The country that doesn’t learn any lessons: Turkey
Turkey has never brought any of its mining disasters to account. The highest jail term ever sentenced after a mining disaster has been 8 years. Fines have been embarrassingly low. No mine has ever been closed after such a disaster. No local authorities or auditors have ever been held accountable and hence received any penalty.
So what does the Turkish legal system lack? Why are we terrible at rendering accounts? Here is what I have learned from various mine workers’ unions and Dr. Fahri Erenel whose expertise is on occupational health and security.
So far, mining disasters have been legally categorized as “work accidents” in Turkey, which are equivalent to traffic accidents in terms of legal judgment. However, the ones who have not taken the required measures should be judged on “reckless homicide,” which is specified in the 85th and 87th articles of the Turkish Criminal Code. Then the highest jail term they would be sentenced to would only be 22.5 years. Yet, in developed countries the penalty would be life imprisonment.
The precautions specified in the law are also problematic. Mining is legally categorized as a “very dangerous occupation.” The precautions, in return, fail to correspond to them. This is why Turkey has to sign the agreement of the International Labor Organization (ILO) on mine safety.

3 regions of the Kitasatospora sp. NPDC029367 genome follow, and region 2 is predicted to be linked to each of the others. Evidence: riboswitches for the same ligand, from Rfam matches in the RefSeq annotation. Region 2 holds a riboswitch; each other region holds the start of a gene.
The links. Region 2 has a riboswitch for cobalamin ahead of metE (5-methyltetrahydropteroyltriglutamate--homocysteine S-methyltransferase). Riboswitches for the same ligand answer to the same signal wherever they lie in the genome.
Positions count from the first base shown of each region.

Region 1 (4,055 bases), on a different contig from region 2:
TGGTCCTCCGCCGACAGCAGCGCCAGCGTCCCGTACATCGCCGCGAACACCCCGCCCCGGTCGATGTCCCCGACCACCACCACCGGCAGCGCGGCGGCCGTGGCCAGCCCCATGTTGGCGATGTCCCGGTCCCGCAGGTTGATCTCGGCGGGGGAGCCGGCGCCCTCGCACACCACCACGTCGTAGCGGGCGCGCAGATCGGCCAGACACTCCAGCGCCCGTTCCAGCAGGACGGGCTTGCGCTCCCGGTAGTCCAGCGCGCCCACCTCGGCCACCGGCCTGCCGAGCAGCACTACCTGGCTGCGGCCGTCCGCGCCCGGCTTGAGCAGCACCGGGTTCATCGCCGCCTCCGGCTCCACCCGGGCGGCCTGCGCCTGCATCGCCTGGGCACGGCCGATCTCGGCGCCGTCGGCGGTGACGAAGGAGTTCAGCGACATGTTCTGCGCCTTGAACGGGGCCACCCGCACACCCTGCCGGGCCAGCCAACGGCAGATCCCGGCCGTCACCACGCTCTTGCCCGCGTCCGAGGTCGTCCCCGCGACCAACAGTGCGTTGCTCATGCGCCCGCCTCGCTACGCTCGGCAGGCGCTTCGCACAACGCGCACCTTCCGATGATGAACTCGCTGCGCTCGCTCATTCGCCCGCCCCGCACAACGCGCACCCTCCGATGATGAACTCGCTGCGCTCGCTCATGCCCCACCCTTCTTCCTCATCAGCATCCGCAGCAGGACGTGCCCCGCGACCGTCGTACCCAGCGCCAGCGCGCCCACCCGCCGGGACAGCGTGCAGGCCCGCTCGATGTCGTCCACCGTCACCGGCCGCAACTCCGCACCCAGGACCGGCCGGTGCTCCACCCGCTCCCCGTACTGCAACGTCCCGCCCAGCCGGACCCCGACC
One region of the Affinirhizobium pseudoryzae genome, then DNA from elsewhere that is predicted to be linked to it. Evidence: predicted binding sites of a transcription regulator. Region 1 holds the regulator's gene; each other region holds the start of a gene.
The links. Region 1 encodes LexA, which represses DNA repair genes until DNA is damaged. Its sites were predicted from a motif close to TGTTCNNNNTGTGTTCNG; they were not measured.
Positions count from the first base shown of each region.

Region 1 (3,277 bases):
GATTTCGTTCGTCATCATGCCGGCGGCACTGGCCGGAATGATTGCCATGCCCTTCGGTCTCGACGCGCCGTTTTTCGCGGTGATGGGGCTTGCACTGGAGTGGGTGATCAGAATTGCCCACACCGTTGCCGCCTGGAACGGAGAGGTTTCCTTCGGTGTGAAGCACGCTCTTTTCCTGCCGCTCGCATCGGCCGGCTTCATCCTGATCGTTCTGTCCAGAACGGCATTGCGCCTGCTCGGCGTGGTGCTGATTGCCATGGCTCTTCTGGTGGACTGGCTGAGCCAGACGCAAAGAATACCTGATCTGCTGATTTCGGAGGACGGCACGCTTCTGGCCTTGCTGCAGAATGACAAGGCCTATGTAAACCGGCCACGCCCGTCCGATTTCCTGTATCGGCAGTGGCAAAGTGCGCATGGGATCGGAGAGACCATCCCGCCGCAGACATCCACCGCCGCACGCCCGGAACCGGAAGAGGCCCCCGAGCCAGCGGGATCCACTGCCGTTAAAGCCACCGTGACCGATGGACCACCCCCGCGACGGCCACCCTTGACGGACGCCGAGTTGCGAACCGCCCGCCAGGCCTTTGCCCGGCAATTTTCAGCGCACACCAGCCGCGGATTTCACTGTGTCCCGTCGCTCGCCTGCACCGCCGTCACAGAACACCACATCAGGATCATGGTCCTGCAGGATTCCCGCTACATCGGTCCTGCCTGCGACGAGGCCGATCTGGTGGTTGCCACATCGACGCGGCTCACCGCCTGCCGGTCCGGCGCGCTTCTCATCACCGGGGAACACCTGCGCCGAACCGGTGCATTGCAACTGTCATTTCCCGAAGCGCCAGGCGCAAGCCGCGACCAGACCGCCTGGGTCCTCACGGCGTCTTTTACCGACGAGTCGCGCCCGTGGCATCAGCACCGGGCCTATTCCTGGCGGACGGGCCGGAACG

The measures specified in the regulations are also too ambiguous. For example, there are many open-ended phrases such as “required precautions” and “inescapable danger” which are not paraphrased in concrete terms. This is why the owner of Soma Mining Company feels justified alleging that they are not obliged to build a rescue chamber in their mine.
Another problem is local officials are not held responsible for mining disasters. For example, China has been able to greatly reduce its mining deaths by holding the local and regional leaders of the Communist Party directly accountable for the accidents. In our case, governorates and municipalities should be held responsible for the mines in their region.
Expert’s reports are another problem. Different experts come up with different conclusions for the very same incident. This enables the suspects to object to the sentence of the court, which in turn, makes cases drag on for years. That prosecutors, judges and experts are not specialized on the issue in question presents another complication.
The term “inevitability” is often mentioned in expert’s reports, which implies the disasters are just twists of fate. Dr. Kemal Özkan, who is Assistant General Secretary of IndustriALL, a global workers’ union, points to this problem: “This phrase could only be used when all of the required measures have been fulfilled. Otherwise it only serves justifying the violations. Technically, all accidents are preventable.”
The state’s reaction is another impediment, especially when a disaster occurs at a mining company belonging to the state; then the state’s self-defense mechanism immediately steps in and prevents Turkey from render account.
The world has severely punished those who are responsible for such disasters. And it is those harsh punishments that have transformed workers’ rights in developed countries in the 20th century and in developing countries in the early 21st century. In 2014, Turkey has no other option than going through this existential transformation.